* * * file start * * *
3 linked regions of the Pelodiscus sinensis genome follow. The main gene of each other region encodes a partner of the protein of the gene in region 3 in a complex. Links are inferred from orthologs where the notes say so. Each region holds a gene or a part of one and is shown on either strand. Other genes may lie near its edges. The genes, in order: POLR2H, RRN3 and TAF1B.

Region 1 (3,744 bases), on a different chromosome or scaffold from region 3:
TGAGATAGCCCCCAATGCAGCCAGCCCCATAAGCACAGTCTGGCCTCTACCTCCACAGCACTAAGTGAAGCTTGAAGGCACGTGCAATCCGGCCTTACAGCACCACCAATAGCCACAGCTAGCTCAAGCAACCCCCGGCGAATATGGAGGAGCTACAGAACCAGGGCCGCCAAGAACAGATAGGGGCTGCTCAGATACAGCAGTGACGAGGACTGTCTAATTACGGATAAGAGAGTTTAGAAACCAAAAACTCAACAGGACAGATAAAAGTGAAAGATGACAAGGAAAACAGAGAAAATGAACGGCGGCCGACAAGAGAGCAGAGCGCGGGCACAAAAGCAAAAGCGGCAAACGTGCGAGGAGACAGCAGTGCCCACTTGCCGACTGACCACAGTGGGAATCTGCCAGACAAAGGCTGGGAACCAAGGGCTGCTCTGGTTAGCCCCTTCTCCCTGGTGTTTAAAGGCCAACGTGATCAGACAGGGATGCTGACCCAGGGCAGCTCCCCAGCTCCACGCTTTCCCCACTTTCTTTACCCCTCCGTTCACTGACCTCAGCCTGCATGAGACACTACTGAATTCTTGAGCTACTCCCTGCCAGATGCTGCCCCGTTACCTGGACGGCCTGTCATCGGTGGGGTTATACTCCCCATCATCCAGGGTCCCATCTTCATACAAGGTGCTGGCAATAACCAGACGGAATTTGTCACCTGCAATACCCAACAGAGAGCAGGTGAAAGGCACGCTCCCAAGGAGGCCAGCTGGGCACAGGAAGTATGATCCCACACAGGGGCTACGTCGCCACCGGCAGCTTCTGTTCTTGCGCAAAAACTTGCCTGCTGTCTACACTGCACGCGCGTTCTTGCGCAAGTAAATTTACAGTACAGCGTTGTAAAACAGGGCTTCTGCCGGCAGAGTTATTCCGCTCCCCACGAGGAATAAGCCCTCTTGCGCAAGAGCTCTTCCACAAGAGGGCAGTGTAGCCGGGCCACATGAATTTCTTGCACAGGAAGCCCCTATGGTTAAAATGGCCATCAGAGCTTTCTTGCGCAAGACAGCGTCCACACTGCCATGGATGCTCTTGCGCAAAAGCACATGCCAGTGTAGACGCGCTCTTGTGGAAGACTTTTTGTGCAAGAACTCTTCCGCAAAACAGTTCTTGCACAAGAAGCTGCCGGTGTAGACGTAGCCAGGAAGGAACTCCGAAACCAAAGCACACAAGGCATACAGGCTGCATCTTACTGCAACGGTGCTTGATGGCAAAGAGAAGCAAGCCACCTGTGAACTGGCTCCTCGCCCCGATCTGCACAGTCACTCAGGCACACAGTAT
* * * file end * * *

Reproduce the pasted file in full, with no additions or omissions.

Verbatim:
3 linked regions of the Pelodiscus sinensis genome follow. The main gene of each other region encodes a partner of the protein of the gene in region 3 in a complex. Links are inferred from orthologs where the notes say so. Each region holds a gene or a part of one and is shown on either strand. Other genes may lie near its edges. The genes, in order: POLR2H, RRN3 and TAF1B.

Region 1 (3,744 bases), on a different chromosome or scaffold from region 3:
TGAGATAGCCCCCAATGCAGCCAGCCCCATAAGCACAGTCTGGCCTCTACCTCCACAGCACTAAGTGAAGCTTGAAGGCACGTGCAATCCGGCCTTACAGCACCACCAATAGCCACAGCTAGCTCAAGCAACCCCCGGCGAATATGGAGGAGCTACAGAACCAGGGCCGCCAAGAACAGATAGGGGCTGCTCAGATACAGCAGTGACGAGGACTGTCTAATTACGGATAAGAGAGTTTAGAAACCAAAAACTCAACAGGACAGATAAAAGTGAAAGATGACAAGGAAAACAGAGAAAATGAACGGCGGCCGACAAGAGAGCAGAGCGCGGGCACAAAAGCAAAAGCGGCAAACGTGCGAGGAGACAGCAGTGCCCACTTGCCGACTGACCACAGTGGGAATCTGCCAGACAAAGGCTGGGAACCAAGGGCTGCTCTGGTTAGCCCCTTCTCCCTGGTGTTTAAAGGCCAACGTGATCAGACAGGGATGCTGACCCAGGGCAGCTCCCCAGCTCCACGCTTTCCCCACTTTCTTTACCCCTCCGTTCACTGACCTCAGCCTGCATGAGACACTACTGAATTCTTGAGCTACTCCCTGCCAGATGCTGCCCCGTTACCTGGACGGCCTGTCATCGGTGGGGTTATACTCCCCATCATCCAGGGTCCCATCTTCATACAAGGTGCTGGCAATAACCAGACGGAATTTGTCACCTGCAATACCCAACAGAGAGCAGGTGAAAGGCACGCTCCCAAGGAGGCCAGCTGGGCACAGGAAGTATGATCCCACACAGGGGCTACGTCGCCACCGGCAGCTTCTGTTCTTGCGCAAAAACTTGCCTGCTGTCTACACTGCACGCGCGTTCTTGCGCAAGTAAATTTACAGTACAGCGTTGTAAAACAGGGCTTCTGCCGGCAGAGTTATTCCGCTCCCCACGAGGAATAAGCCCTCTTGCGCAAGAGCTCTTCCACAAGAGGGCAGTGTAGCCGGGCCACATGAATTTCTTGCACAGGAAGCCCCTATGGTTAAAATGGCCATCAGAGCTTTCTTGCGCAAGACAGCGTCCACACTGCCATGGATGCTCTTGCGCAAAAGCACATGCCAGTGTAGACGCGCTCTTGTGGAAGACTTTTTGTGCAAGAACTCTTCCGCAAAACAGTTCTTGCACAAGAAGCTGCCGGTGTAGACGTAGCCAGGAAGGAACTCCGAAACCAAAGCACACAAGGCATACAGGCTGCATCTTACTGCAACGGTGCTTGATGGCAAAGAGAAGCAAGCCACCTGTGAACTGGCTCCTCGCCCCGATCTGCACAGTCACTCAGGCACACAGTAT